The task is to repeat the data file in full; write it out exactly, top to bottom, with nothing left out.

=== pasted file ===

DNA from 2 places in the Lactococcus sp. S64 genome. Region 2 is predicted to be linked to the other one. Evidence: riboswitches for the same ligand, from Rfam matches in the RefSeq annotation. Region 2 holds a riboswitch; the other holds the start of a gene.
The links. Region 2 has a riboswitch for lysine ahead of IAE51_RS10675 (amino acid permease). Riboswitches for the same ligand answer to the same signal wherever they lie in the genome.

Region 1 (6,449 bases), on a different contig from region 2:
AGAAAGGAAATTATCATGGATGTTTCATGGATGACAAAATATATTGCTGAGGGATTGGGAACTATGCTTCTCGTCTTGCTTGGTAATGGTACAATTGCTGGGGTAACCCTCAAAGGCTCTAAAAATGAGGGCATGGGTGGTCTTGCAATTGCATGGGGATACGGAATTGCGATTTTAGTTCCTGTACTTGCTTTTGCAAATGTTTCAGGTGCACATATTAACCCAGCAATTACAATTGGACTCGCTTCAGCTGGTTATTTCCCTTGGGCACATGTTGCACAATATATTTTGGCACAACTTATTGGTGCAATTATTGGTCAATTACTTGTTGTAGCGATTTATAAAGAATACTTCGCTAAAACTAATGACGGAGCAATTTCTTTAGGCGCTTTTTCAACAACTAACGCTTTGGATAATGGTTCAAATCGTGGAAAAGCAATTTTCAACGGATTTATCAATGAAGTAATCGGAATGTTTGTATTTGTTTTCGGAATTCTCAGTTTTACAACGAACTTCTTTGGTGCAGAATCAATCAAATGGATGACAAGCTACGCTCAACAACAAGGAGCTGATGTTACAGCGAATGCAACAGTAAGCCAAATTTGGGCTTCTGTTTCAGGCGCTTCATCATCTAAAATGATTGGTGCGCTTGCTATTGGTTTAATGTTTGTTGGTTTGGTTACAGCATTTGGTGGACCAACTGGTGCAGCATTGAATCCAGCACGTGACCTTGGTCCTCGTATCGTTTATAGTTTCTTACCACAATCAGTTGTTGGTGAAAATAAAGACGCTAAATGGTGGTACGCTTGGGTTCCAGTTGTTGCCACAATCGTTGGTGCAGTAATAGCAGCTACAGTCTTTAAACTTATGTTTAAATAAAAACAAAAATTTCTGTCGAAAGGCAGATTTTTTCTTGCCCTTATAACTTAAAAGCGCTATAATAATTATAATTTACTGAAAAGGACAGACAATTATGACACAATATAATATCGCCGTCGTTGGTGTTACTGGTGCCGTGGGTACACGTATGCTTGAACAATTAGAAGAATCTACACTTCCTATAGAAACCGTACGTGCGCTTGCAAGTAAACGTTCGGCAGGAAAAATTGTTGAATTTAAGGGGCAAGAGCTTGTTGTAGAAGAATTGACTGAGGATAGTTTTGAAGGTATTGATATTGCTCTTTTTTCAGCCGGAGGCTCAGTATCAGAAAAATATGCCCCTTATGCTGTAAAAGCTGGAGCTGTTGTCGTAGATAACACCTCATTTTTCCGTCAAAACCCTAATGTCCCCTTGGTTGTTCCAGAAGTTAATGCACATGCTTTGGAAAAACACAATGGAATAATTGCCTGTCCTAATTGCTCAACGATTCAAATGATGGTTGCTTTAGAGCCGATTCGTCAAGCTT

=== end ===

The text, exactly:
DNA from 2 places in the Lactococcus sp. S64 genome. Region 2 is predicted to be linked to the other one. Evidence: riboswitches for the same ligand, from Rfam matches in the RefSeq annotation. Region 2 holds a riboswitch; the other holds the start of a gene.
The links. Region 2 has a riboswitch for lysine ahead of IAE51_RS10675 (amino acid permease). Riboswitches for the same ligand answer to the same signal wherever they lie in the genome.

Region 1 (6,449 bases), on a different contig from region 2:
AGAAAGGAAATTATCATGGATGTTTCATGGATGACAAAATATATTGCTGAGGGATTGGGAACTATGCTTCTCGTCTTGCTTGGTAATGGTACAATTGCTGGGGTAACCCTCAAAGGCTCTAAAAATGAGGGCATGGGTGGTCTTGCAATTGCATGGGGATACGGAATTGCGATTTTAGTTCCTGTACTTGCTTTTGCAAATGTTTCAGGTGCACATATTAACCCAGCAATTACAATTGGACTCGCTTCAGCTGGTTATTTCCCTTGGGCACATGTTGCACAATATATTTTGGCACAACTTATTGGTGCAATTATTGGTCAATTACTTGTTGTAGCGATTTATAAAGAATACTTCGCTAAAACTAATGACGGAGCAATTTCTTTAGGCGCTTTTTCAACAACTAACGCTTTGGATAATGGTTCAAATCGTGGAAAAGCAATTTTCAACGGATTTATCAATGAAGTAATCGGAATGTTTGTATTTGTTTTCGGAATTCTCAGTTTTACAACGAACTTCTTTGGTGCAGAATCAATCAAATGGATGACAAGCTACGCTCAACAACAAGGAGCTGATGTTACAGCGAATGCAACAGTAAGCCAAATTTGGGCTTCTGTTTCAGGCGCTTCATCATCTAAAATGATTGGTGCGCTTGCTATTGGTTTAATGTTTGTTGGTTTGGTTACAGCATTTGGTGGACCAACTGGTGCAGCATTGAATCCAGCACGTGACCTTGGTCCTCGTATCGTTTATAGTTTCTTACCACAATCAGTTGTTGGTGAAAATAAAGACGCTAAATGGTGGTACGCTTGGGTTCCAGTTGTTGCCACAATCGTTGGTGCAGTAATAGCAGCTACAGTCTTTAAACTTATGTTTAAATAAAAACAAAAATTTCTGTCGAAAGGCAGATTTTTTCTTGCCCTTATAACTTAAAAGCGCTATAATAATTATAATTTACTGAAAAGGACAGACAATTATGACACAATATAATATCGCCGTCGTTGGTGTTACTGGTGCCGTGGGTACACGTATGCTTGAACAATTAGAAGAATCTACACTTCCTATAGAAACCGTACGTGCGCTTGCAAGTAAACGTTCGGCAGGAAAAATTGTTGAATTTAAGGGGCAAGAGCTTGTTGTAGAAGAATTGACTGAGGATAGTTTTGAAGGTATTGATATTGCTCTTTTTTCAGCCGGAGGCTCAGTATCAGAAAAATATGCCCCTTATGCTGTAAAAGCTGGAGCTGTTGTCGTAGATAACACCTCATTTTTCCGTCAAAACCCTAATGTCCCCTTGGTTGTTCCAGAAGTTAATGCACATGCTTTGGAAAAACACAATGGAATAATTGCCTGTCCTAATTGCTCAACGATTCAAATGATGGTTGCTTTAGAGCCGATTCGTCAAGCTT